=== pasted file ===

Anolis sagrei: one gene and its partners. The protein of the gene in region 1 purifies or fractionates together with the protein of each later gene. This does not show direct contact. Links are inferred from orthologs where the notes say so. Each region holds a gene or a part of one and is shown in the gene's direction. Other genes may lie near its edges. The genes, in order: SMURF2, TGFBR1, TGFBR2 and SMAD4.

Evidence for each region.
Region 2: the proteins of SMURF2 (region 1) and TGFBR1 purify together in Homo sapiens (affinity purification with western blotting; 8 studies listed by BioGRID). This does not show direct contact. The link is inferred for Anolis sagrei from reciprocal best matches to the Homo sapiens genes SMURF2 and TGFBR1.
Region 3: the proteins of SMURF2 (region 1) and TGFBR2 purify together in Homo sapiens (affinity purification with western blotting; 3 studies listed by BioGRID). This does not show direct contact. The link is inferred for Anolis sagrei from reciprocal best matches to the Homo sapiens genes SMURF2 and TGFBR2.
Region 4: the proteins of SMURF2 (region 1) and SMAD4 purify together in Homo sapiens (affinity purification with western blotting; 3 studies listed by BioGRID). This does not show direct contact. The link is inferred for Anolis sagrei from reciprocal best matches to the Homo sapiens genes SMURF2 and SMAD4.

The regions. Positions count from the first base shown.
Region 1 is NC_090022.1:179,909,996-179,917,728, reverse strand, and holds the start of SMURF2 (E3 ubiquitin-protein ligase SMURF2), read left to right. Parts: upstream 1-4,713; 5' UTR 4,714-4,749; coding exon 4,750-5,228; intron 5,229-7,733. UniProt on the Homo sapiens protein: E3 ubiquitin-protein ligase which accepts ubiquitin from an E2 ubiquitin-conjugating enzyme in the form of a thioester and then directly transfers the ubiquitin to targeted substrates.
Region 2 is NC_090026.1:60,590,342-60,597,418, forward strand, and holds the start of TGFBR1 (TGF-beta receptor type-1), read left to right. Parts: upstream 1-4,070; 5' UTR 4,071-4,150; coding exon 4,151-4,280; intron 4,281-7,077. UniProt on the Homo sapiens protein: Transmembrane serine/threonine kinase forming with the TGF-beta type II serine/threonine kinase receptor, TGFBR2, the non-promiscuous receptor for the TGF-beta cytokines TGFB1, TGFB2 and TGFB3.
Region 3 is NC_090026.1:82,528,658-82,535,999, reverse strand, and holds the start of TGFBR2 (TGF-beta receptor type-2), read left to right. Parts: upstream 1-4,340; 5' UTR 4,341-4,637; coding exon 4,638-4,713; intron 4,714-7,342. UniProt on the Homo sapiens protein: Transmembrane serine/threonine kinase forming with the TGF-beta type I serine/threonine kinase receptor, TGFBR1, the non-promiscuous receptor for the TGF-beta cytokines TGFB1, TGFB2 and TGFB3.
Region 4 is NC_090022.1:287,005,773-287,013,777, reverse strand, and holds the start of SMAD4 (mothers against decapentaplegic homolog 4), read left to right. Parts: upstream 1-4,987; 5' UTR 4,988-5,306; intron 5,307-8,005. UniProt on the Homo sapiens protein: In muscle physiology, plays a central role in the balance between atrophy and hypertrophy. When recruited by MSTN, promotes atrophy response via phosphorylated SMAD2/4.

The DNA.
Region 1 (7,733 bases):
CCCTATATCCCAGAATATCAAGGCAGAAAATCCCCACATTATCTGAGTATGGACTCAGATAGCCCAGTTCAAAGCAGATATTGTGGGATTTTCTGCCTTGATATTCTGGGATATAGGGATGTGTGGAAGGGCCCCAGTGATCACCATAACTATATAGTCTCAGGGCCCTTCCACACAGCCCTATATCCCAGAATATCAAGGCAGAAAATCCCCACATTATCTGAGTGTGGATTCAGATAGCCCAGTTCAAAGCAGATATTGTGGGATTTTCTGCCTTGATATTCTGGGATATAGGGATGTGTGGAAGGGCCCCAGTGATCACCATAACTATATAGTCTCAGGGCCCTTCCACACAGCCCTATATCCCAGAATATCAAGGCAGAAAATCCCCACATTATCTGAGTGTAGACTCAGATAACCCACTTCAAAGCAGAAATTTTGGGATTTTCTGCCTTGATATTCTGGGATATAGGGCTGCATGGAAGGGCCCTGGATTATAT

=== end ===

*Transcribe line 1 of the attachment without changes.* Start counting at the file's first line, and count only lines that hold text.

Anolis sagrei: one gene and its partners. The protein of the gene in region 1 purifies or fractionates together with the protein of each later gene. This does not show direct contact. Links are inferred from orthologs where the notes say so. Each region holds a gene or a part of one and is shown in the gene's direction. Other genes may lie near its edges. The genes, in order: SMURF2, TGFBR1, TGFBR2 and SMAD4.